It's difficult to speculate on prospects for a community of this size because frankly, we're writing the history academics are using to make models. But I (and lots of other folks much smarter than I am) believe that we have crossed an event horizon of sorts, and while new users should never be commoditized as "a dime a dozen", I don't think we'll ever reach a point where we've burned through the market faster than it grows.
But this isn't about $$$. It's about everything.
I guess money is a part of everything, and we're not going to pretend that we're not a business, but stopping there is short-sighted.
Until a few years ago, Stack Overflow was kind of elusive when it came to community metrics. The thinking we established based on what we learned from hundreds of other sites just broke horribly when we applied it to SO. What we knew from the network made what we were seeing on SO make even less sense in many cases; we just didn't have the tools and people we needed to really study it, and we didn't know we lacked those. We just attributed it to 'scale'.
Yes, more users sometimes eventually translates into more revenue for us. In some cases we can charge a little more for ads, in other cases it might inspire more creative partnerships with companies using new technologies as new sub-communities form around those tags. But broadly, more users will not translate into more revenue unless we can find ways to provide enough value to those users that they positively engage.
But had we been able to understand and better parse the different kinds of signals we were getting two years ago or even sooner, you'd have seen us prioritize this then. This is the kind of thing you want to nip in the early stages, so to say, and it's not just Stack Overflow that we're trying to help.
So putting that all together:
Our success depends on finding innovative ways of delighting people that tend to come from a very technical audience. Sheer numbers just occupy a database unless we can inspire those folks to do something.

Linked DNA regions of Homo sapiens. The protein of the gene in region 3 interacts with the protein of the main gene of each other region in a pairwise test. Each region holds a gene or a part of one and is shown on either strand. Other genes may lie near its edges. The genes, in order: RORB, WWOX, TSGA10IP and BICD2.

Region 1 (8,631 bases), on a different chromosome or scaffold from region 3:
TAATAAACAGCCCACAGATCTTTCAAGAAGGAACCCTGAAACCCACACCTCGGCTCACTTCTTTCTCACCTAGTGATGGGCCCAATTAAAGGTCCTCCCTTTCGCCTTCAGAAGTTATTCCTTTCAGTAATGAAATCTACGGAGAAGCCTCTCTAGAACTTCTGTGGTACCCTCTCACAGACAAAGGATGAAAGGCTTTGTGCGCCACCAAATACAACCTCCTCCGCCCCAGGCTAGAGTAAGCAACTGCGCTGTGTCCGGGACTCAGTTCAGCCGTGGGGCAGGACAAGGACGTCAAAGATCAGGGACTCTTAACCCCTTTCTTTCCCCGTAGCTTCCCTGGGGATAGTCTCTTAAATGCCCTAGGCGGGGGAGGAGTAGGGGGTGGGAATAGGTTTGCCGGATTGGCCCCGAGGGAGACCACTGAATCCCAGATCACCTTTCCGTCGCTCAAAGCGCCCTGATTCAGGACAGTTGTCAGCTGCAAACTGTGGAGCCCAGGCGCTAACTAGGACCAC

We absolutely must course-correct on outright ignoring and failing to act on outside feedback. That doesn't make innovating and delighting folks that stick around less important, it's just a different part of the machine that happens to need urgent attention (largely, because we ignored it, because we didn't see the forest for the trees). All feedback needs sunlight to disinfect and we have to find a way to embrace perspectives of non-participants. We're getting better.
We're still a growing and relatively small company with limited resources. While we don't struggle and thrash around in the name of profitability, we're still going to struggle and thrash around as we encounter even scarier problems that come with becoming more established. We're way more public and open than anyone else and as you can see, it has been a heck of a ride. We wish we could do everything, right now, and make everyone happy. We'll get there.
We can't say money isn't part of it, we're a business, that's like saying oxygen isn't a part of being alive. And I think it's perfectly normal to connect knee-jerk-ish behavior to the worst possible cause, but we really wish you wouldn't do that, we can't always react to stuff and get sufficiently ahead of it in discussions here in the amount of time we feel that we need to act. We act on strategy, your input is a big part of that strategy, but there are other components.
Speaking of strategy ...
I've pushed my comfort level in the volume of what I've shared, and I'm not going to dive further into strategy with discussions about methodology, how I get my numbers, what we look at, how we plot certain things, etc. This is meta, you're welcome to accept our narrative or create your own, as long as you do it respectfully.
But there's really not much room for anything to hide, there's no boogeymen. It's not greed, it's us being stewards of what we've built.
We will (hopefully, very very soon) return focus to more tangible things that say "We <3 our core users!" instead of offering promises that we're working on it. This will probably resume after we finish annoying the heck out of a bunch more sites getting the unified theme so we can finally have one codebase where new features can just flow without 10 years of code smell.
And, frankly, paying down debt is the focus - everything else (including the sudden need to devote resources to new user experiences and preconceptions) are things that we wish could put off until we finish what we're doing. But when you realize OH CRAP EVERYTHING IS ON FIRE, ignoring or (worse) acquiescing to those circumstances is what leads to failure.
I'm happy to take questions but please understand that I've already over-shared to an extent. After almost 10 years of most of my time sinking into this beast we've built every single day, you can bet I'd be outta here if it was just about the money.